The principal objects of the invention are the provision of a foot orthosis appliance which presents a practical solution to one or more of the above-mentioned problems with prior art braces, and also to provide an appliance which is applicable to a wide variety of lower extremity conditions, which is of uniform design, and which is simple and relatively low in cost, thereby resulting in a decreased cost to the patient's family, and to the government where the latter is involved.
It is also an object of the invention to provide an improved lockable articulating joint in which the articulable elements can be locked together much more securely than the corresponding elements of prior lockable articulating joints.
Other objects of the invention will be apparent from the following detailed description when read in conjunction with the drawings.
FIG. 1 is an elevational view of an assembled appliance in accordance with the invention, including the bar, the lockable articulated joints, and the shoe clips adapted to be glued to the soles of the patient's shoes;
FIG. 2 is an enlarged elevational view showing the details of the left-hand end of FIG. 1;
FIG. 3 is a vertical section of the apparatus of FIG. 2, taken on a plane which cuts the bar longitudinally into two symmetrical parts (see FIG. 12 for the location of the plane);
FIG. 4 is an exploded rear view of the articulated joint and shoe clip assembly at the right-hand side of FIG. 1;
FIG. 5 is a top plan view of an element comprising the hollow spherical member of one of the articulated joints and a clip means for engagement with a shoe clip;
FIG. 6 is a bottom plan view of a shoe with a shoe clip secured thereto;
FIG. 7 is a vertical section taken on a plane perpendicular to the bar, and illustrating the manner in which a shoe clip is removably engaged with clip means on the hollow spherical member of an articulated joint;
FIG. 8 is an elevational view of a brace, having an extension at one end for spacing the universal joint from the bar;
FIG. 9 is an elevational view of the extension;
FIG. 10 is a top plan view of the extension;
FIG. 11 is a bottom plan view of the extension;
FIG. 12 is a bottom plan view of a brace in accordance with the invention, showing the brace attached to the soles of a pair of shoes;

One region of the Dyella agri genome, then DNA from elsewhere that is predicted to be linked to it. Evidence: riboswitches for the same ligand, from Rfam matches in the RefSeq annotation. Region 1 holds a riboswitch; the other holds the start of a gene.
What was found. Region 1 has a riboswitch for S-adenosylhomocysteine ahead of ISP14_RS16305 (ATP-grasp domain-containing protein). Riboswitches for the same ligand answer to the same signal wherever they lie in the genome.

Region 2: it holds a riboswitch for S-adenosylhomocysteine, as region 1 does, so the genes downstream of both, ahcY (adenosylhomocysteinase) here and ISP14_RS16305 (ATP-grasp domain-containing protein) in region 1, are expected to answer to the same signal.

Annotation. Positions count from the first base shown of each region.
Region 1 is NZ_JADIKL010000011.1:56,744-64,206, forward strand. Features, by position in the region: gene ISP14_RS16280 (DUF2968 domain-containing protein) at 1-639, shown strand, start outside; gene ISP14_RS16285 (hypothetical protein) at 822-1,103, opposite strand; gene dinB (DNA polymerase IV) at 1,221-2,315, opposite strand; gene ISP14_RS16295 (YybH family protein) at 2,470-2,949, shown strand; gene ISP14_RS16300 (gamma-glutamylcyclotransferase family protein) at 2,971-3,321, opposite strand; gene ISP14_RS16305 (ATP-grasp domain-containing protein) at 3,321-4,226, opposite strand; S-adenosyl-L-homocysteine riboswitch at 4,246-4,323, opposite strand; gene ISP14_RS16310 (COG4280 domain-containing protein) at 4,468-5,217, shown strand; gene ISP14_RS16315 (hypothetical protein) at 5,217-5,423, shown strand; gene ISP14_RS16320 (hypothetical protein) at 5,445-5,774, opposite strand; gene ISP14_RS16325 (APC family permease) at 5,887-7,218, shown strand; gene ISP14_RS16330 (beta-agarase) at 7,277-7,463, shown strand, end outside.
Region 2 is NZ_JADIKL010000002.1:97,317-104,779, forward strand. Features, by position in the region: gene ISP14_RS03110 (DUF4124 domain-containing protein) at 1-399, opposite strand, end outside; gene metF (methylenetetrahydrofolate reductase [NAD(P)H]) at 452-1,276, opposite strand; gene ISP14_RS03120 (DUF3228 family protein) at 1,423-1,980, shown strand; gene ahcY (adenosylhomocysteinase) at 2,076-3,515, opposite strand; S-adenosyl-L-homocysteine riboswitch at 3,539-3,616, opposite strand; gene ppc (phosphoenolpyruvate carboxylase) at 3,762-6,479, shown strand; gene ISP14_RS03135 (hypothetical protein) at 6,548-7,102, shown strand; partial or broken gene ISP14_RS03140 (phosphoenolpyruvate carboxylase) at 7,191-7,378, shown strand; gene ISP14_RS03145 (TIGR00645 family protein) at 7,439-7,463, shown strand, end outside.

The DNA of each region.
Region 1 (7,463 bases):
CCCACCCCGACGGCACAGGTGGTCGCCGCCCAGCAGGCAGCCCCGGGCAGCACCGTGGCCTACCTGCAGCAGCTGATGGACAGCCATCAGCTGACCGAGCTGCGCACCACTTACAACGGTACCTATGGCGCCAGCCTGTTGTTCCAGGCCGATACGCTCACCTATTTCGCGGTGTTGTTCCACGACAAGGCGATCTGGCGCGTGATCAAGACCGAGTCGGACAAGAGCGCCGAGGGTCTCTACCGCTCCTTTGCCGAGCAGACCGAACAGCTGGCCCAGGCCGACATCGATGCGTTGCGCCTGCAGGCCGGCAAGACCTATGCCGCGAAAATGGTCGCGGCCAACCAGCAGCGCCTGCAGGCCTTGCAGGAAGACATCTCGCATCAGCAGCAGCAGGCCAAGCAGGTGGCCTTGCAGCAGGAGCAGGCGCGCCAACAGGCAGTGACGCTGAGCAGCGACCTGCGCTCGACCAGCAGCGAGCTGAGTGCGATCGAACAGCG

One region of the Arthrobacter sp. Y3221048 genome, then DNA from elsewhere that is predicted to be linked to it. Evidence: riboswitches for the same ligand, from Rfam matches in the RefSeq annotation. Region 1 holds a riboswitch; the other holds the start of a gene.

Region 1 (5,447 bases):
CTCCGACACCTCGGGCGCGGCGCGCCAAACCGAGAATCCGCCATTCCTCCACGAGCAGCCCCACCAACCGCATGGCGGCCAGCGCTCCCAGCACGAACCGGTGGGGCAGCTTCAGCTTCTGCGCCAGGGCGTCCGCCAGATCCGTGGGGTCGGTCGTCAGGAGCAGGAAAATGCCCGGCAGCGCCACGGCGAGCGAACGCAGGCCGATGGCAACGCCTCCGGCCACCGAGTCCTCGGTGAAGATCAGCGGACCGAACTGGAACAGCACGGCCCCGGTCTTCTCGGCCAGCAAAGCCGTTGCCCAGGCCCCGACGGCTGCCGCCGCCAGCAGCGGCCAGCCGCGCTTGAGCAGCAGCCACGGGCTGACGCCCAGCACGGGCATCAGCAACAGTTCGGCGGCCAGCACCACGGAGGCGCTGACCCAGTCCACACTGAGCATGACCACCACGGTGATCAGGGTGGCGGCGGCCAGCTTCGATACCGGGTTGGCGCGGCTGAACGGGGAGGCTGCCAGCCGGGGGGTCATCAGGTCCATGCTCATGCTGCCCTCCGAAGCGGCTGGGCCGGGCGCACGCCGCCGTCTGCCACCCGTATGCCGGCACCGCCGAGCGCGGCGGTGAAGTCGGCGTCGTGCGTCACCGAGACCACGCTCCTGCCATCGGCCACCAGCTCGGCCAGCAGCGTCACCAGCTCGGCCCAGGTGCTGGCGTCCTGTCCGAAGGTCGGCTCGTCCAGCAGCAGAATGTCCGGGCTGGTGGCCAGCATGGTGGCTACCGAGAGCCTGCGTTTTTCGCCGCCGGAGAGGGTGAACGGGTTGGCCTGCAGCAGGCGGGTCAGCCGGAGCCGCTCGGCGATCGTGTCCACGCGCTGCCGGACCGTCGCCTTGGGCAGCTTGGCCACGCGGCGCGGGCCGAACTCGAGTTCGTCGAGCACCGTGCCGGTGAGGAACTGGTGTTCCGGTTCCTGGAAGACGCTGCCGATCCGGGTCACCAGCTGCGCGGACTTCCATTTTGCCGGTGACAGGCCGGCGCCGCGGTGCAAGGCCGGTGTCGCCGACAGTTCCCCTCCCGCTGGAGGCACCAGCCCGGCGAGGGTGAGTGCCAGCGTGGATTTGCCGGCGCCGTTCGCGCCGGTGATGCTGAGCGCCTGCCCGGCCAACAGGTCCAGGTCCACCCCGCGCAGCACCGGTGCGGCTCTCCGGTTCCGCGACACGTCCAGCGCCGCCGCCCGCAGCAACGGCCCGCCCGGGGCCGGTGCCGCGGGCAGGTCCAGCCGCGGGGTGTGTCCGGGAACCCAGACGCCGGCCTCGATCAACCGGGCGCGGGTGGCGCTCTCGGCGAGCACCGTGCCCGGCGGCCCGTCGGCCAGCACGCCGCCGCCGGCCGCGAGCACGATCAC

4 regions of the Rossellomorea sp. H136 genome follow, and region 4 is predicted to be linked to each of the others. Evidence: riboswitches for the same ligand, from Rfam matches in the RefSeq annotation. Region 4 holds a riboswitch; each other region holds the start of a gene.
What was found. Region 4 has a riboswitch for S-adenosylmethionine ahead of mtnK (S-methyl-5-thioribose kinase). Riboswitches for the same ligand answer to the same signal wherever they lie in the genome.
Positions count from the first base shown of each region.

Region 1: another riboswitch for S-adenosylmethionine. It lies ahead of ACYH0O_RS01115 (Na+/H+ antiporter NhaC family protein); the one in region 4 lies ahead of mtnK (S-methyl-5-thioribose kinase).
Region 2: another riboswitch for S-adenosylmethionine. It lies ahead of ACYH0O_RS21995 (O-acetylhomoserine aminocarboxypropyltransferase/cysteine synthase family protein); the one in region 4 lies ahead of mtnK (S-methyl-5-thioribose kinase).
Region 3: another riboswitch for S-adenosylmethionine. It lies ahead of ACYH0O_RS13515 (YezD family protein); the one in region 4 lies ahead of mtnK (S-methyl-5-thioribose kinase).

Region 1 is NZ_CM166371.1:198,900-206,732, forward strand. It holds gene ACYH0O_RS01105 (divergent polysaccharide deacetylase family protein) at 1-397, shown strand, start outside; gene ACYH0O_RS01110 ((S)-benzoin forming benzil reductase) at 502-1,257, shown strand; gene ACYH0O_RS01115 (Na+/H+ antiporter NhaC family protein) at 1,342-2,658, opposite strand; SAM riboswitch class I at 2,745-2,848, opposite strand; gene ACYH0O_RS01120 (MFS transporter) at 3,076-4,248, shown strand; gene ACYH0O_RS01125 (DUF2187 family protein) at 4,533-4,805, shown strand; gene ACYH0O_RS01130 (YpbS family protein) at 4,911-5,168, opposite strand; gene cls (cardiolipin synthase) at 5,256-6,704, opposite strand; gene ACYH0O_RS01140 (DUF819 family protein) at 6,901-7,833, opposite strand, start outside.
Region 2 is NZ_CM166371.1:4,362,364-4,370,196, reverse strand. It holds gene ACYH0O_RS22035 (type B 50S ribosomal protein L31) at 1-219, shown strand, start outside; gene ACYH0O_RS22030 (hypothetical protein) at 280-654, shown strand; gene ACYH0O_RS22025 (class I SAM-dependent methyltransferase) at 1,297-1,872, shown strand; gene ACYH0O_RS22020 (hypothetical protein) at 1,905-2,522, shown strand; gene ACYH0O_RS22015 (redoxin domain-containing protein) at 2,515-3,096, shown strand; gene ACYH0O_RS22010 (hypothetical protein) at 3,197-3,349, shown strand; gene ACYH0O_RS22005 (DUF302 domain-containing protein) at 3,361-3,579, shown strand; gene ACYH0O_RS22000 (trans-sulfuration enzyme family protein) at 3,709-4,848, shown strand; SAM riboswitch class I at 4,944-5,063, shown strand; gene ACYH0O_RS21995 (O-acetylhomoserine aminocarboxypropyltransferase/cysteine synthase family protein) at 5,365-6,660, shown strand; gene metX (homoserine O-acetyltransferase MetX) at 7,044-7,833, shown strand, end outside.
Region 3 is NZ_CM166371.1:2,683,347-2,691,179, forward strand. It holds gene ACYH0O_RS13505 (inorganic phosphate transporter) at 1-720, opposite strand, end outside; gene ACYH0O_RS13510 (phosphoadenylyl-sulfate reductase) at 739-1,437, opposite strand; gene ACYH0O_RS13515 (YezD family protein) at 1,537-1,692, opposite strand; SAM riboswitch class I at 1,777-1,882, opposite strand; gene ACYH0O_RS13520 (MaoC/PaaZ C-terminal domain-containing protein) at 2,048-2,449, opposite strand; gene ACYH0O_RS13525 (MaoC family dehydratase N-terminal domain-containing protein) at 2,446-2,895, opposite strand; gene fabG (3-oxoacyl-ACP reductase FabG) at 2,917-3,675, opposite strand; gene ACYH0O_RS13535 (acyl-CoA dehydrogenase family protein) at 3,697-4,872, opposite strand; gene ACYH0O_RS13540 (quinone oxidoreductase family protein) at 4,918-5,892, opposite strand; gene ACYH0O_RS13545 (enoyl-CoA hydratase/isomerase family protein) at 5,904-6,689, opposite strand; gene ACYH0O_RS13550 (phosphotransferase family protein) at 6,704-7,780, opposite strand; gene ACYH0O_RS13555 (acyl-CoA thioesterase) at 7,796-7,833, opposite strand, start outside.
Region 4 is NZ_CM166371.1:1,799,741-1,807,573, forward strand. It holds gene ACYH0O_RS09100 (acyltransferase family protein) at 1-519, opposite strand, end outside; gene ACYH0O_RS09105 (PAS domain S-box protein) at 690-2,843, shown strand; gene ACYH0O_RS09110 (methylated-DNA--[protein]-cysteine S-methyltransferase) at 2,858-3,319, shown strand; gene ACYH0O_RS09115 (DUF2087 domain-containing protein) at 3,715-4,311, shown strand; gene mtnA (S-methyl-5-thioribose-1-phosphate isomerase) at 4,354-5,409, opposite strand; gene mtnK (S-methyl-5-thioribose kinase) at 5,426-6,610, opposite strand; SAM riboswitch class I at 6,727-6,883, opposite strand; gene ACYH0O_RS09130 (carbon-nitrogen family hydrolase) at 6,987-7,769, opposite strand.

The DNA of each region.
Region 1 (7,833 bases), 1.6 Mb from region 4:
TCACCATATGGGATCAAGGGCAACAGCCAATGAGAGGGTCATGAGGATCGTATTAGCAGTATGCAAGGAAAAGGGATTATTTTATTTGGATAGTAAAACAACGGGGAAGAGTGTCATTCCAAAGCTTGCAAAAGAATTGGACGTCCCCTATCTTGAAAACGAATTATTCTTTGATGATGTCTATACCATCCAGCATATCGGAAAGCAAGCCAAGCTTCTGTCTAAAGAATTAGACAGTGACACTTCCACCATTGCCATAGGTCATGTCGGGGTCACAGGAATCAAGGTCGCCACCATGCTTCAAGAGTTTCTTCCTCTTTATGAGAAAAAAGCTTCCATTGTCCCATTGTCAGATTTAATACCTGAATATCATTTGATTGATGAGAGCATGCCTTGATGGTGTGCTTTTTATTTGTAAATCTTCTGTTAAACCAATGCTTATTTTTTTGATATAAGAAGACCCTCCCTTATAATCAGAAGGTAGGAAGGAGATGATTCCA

FIG. 13 is an oblique perspective showing the brace in use, and particularly illustrating the stabilizer rod;
FIG. 14 is another oblique perspective showing an alternative arrangement of the stabilizer rod;
FIG. 15 is an oblique perspective of the stabilizer;
FIG. 16 is a vertical section of the lockable articulated joint, illustrating by exaggeration, the dimensional relationship of the various spherical surfaces;
FIG. 17 is a vertical section of a modified lockable articulated joint adapted for use in supporting electrical lighting fixtures and the like; and
FIG. 18 is an oblique perspective view of a lighting fixture supported by the joint of FIG. 17.
FIG. 1 shows an elongated bar 2 having a generally rectangular cross-section, and divided into a plurality of sections such as short section 4 and 6, and a longer section 8 by transverse scoring. Preferably, the transverse scoring is achieved by the formation of V-shaped notches such as 10 and 12, the notches being opposed in pairs on opposite sides of bar 2. The transverse scoring allows the bar to be broken manually by the application of a bending moment, and the score lines are preferably spaced in the lengthwise direction of the bar by a distance of about one inch so that the bar can be broken to provide a shortened bar having one of a number of predetermined discrete lengths differing in one inch increments. Section 8 is longer, being preferably four inches long. The bar of FIG. 1 is fourteen inches long, there being one four inch section 8 and ten short sections corresponding to sections 4 and 6.